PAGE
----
The feedback that PAP needs

Two letters in the ST forum today by a Anthony Oei and a Chan Jia Huan conveyed all the things that the govt likes to hear. These are the type of feedbacks that the govt badly needed to legitimize its style of governing. It is a testimony of the people’s desire for the type of govt they want, and the type of govt they deserve. In Anthony’s letter, it was all congratulatory, that it was a big victory for the PAP for winning 81 out of 87 parliamentary seats. It was a big lost to the opposition for losing Potong Pasir. He added, The PAP’s performance is a clear indication that the majority of Singaporeans still want the party to govern, despite the party lost its first GRC and Hougang, and suffered a drop in the overall share of the vote.’ If the ground is thinking the same way, PAP should pat itself on its back and say well done. The people are all behind the PAP, and there is no need to make nonsensical talks about listening to the people or serving the people. The results showed that the PAP had been listening to the PAP and serving the people well and that’s how they got the convincing win in the GE. Chan Jia Huan was more or less repeating what the PAP had been saying all the time. We are too small, cannot afford a two party system, all system will break down, bickering, rioting, MPs fighting in Parliament, impasses, and everything that is wrong in a two party or multi party system. What music to the ears of those who advocate for a one party dictatorship? This kind of feedback must be what the PAP needs. And the ST is printing it in its pages. It is the voice of the people. I think the people who voted for the opposition must be regretting their mistakes and will definitely vote for the PAP in the next GE, with overwhelming majority. The PAP can now be at ease that the people are against the opposition and against a multi party political system. Excellent feedback. Reality check, solid PAP victory.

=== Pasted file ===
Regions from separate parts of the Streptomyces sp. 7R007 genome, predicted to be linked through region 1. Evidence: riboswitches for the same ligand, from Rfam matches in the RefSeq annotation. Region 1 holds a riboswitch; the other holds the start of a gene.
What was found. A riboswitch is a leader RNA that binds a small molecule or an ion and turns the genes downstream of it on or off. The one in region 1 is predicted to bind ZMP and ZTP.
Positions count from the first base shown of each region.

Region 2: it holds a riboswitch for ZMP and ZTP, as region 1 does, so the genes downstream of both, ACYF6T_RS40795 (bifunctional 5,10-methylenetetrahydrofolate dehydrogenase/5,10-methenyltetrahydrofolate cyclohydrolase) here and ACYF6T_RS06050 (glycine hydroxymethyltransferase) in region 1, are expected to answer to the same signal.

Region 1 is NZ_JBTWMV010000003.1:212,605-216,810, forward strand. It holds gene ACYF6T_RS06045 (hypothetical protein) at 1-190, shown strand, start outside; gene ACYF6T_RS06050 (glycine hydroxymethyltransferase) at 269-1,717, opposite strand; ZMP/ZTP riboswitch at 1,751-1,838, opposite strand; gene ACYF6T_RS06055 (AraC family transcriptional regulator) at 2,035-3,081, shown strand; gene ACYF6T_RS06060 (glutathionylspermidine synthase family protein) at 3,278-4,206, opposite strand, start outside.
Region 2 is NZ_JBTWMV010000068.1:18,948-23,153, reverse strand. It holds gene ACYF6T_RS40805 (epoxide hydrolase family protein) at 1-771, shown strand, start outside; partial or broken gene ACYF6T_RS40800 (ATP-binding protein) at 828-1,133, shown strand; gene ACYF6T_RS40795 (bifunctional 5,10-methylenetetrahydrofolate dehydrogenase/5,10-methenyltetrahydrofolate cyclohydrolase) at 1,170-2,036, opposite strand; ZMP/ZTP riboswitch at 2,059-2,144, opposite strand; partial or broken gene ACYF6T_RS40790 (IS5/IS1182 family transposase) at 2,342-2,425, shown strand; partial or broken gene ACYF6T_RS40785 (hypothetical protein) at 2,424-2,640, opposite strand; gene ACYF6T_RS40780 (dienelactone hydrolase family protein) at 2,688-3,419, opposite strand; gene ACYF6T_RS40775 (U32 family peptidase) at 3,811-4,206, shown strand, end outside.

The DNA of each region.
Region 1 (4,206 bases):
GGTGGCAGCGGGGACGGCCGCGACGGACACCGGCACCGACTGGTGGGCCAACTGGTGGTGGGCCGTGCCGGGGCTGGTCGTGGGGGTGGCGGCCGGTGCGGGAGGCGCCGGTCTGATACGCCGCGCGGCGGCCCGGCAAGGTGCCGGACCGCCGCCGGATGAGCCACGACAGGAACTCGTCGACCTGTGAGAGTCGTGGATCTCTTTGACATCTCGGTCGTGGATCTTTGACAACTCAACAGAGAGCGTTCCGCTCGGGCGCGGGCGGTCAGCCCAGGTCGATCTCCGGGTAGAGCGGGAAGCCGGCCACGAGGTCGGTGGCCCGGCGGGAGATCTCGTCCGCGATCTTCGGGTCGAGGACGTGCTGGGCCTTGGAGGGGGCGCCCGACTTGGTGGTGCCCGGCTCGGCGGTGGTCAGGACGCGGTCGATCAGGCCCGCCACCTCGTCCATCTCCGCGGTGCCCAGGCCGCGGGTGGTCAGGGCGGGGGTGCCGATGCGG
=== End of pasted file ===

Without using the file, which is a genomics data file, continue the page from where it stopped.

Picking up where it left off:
Wally Buffet said...

There are really two kinds of citizens on this Island.

Those who made good and those who don't.

Those who, through providence or fortuitous circumstances have things going their way will have very laudatory things to say about the ruling party and advocating the status quo.

Those who, through unfortunate adversity and broke back bad luck will be cursing the ruling party and clamouring for change.

In both instances, we must take what we read with a pinch of salt. Nay, with a teaspoon of salt.

Everyone has a viewpoint. Who is to say that one or the other is the right one?


Chua Chin Leng aka redbean said...

Wally, you forgot the third group that knows the danger of absolute power in the hands of a few.

There are no angels among human beans. Each will be thinking of his own good first.

All good things will turn bad in time. Only fools will believe that there is no need for checks and balances and the 'good' can check themselves. That is delusion.

Wally Buffet said...

Mr. Bean,

I didn't forget.

Beans like you and I are the vociferous third minority but we are really an infinitesimal minority and hence our voices are mostly drowned by the other two groups.

Anonymous said...

Economic performance and well-being is an important yardstick, albeit, not the only important ones, unless we are purely a business focused solely on profitability.